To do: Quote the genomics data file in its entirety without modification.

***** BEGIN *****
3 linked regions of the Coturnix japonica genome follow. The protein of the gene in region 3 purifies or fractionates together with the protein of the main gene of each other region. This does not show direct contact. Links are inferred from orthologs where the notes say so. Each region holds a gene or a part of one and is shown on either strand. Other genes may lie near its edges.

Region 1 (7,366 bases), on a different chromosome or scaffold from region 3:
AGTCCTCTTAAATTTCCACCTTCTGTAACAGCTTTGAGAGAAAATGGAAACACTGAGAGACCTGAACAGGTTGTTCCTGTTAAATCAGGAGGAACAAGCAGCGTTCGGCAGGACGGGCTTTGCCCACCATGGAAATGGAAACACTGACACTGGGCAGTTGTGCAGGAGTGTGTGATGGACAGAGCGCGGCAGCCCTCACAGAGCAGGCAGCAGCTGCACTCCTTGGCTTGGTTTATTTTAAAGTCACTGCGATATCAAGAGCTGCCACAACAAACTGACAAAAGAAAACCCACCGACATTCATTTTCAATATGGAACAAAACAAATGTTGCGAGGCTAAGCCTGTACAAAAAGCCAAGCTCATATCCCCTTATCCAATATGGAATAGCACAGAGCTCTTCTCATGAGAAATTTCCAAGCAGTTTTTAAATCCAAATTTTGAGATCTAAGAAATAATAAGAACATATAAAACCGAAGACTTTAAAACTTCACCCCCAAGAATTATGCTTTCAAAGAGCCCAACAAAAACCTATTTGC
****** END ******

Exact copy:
3 linked regions of the Coturnix japonica genome follow. The protein of the gene in region 3 purifies or fractionates together with the protein of the main gene of each other region. This does not show direct contact. Links are inferred from orthologs where the notes say so. Each region holds a gene or a part of one and is shown on either strand. Other genes may lie near its edges.

Region 1 (7,366 bases), on a different chromosome or scaffold from region 3:
AGTCCTCTTAAATTTCCACCTTCTGTAACAGCTTTGAGAGAAAATGGAAACACTGAGAGACCTGAACAGGTTGTTCCTGTTAAATCAGGAGGAACAAGCAGCGTTCGGCAGGACGGGCTTTGCCCACCATGGAAATGGAAACACTGACACTGGGCAGTTGTGCAGGAGTGTGTGATGGACAGAGCGCGGCAGCCCTCACAGAGCAGGCAGCAGCTGCACTCCTTGGCTTGGTTTATTTTAAAGTCACTGCGATATCAAGAGCTGCCACAACAAACTGACAAAAGAAAACCCACCGACATTCATTTTCAATATGGAACAAAACAAATGTTGCGAGGCTAAGCCTGTACAAAAAGCCAAGCTCATATCCCCTTATCCAATATGGAATAGCACAGAGCTCTTCTCATGAGAAATTTCCAAGCAGTTTTTAAATCCAAATTTTGAGATCTAAGAAATAATAAGAACATATAAAACCGAAGACTTTAAAACTTCACCCCCAAGAATTATGCTTTCAAAGAGCCCAACAAAAACCTATTTGC